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“Jerry and Marge Go Large” is pleasant and utterly disposable (Tribeca Film Festival ’22 Review)

Image courtesy of Paramount+

Jerry and Marge Go Large is a genial story of a recently laid off older man who manages to crack the formula for regularly winning a lottery game. He uses his discovery to win millions of dollars which is largely deployed to help revitalize his community. It’s a bit of groaner of a plot description, but I must admit my excitement for the film as it stars two of my favorite actors, the ever wonderful Bryan Cranston (Breaking Bad) and Annette Bening (20th Century Women) alongside an array of quality supporting players including Anna Camp (Pitch Perfect), Rainn Wilson (The Office), and Michael McKean (Better Call Saul).

The film is directed by David Frankel, a man defined by an all over the place resume. He’s made one populist classic, The Devil Wears Prada, and one beloved emotional torture device, Marley and Me. He’s also made a few truly ghastly films like the Will Smith misfire Collateral Beauty. What Frankel isn’t, unfortunately, is transgressive in any way. He’s a safe, journeyman filmmaker who appears to aim for inoffensive populist filmmaking.

So it’s pleasant to see Cranston as a neurodivergent secret math wiz whose brilliant schemes unlock a new wave of passion with his wife. It’s an easy gear for Cranston to play as a dad who and husband who tries hard but simply can’t always get it right. Cranston and Bening have a pleasant friend-chemistry together, though it’s hard to imagine this as a pairing that ever felt much sexual desire for one another. The supporting cast, perhaps Larry Wilmore more than anyone else, does the best they can with the material. The problem remains that the film is so light it seems to disappear from the mind even before the credits roll.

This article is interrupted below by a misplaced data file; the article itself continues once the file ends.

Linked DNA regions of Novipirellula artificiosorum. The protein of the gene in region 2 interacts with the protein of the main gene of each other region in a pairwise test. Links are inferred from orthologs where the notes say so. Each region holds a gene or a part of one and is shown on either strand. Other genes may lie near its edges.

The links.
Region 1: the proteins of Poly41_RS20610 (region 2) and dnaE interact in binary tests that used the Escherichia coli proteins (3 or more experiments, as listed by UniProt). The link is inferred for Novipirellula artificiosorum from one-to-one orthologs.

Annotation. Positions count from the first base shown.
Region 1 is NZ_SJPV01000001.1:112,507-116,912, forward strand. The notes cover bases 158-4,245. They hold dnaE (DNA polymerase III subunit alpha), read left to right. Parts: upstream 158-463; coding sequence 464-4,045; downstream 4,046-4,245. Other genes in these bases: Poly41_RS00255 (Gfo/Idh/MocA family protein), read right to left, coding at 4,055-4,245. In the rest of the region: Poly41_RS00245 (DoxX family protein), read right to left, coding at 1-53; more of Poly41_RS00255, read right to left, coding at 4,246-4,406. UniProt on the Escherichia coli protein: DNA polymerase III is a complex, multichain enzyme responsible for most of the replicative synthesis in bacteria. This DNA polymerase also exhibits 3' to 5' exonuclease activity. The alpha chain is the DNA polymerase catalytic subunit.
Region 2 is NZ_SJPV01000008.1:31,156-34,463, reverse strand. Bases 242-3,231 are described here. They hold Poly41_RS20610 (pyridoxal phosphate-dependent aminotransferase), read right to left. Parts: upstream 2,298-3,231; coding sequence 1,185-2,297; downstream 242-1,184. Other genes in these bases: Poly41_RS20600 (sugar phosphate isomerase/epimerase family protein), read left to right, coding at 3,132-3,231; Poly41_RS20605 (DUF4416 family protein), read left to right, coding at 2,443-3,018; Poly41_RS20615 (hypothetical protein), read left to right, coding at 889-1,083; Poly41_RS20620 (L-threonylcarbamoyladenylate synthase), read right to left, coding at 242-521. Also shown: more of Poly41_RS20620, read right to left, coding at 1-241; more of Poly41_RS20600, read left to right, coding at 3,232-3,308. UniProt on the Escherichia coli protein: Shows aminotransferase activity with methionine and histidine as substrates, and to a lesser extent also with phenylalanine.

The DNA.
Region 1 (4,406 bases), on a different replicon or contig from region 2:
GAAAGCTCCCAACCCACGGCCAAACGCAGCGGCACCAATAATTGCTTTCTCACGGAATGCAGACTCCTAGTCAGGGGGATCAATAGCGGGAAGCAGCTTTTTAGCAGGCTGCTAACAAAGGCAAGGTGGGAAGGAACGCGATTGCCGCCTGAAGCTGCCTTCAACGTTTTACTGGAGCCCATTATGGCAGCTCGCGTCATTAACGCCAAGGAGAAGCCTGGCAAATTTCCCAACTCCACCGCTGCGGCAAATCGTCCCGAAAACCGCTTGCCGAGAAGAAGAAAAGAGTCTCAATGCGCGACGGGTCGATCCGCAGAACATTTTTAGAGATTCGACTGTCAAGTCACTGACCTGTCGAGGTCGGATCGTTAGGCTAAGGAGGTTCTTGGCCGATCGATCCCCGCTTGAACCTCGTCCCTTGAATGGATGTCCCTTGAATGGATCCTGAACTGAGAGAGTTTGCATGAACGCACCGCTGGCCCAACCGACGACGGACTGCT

Image courtesy of Paramount+

The movie also exists in the boringly retro lane of being ostensibly apolitical but having all the “tells” of a movie that exists in the sort of “reality” that was only ever real in 50s movies. It is the blandest sort of depiction of how Red State folks like to imagine the “real” America. Of course, there’s a rival team of Harvard nerds who also crack the lottery’s formula and threaten to tank Jerry and Marge’s good system. Of course, Jerry and Marge’s town uses the magical influx of wealth to altruistically build up music festivals and revitalization projects. Of course, it’s a meddling journalist that tears the whole thing down. Of course, Cranston plays a white man whose secret genius was wasted by the big corporate interests that kicked him to the curb despite his obvious talents.

Now I’m not saying every movie needs to be a misery grind through the fractured political psyche of America, but it’s hard to take movies so willfully blind to it any more seriously than I’d take a Hallmark Christmas movie. And, look, I think some people will actually quite like this movie, at least the sort of people who view movies as something to throw on in the background while they make dinner or futz around on a cellphone. It is airy and disposable, pleasant and utterly inconsequential. It’s become rare enough to get films released made with casts of this caliber aimed at adults so I can’t help but feel disappointed when one aspires for so little as Jerry and Marge Go Large.

Image courtesy of Paramount+

Jerry and Marge Go Large premiered on June 15 at 2022 Tribeca Film Festival and will be released on June 17 on Paramount+.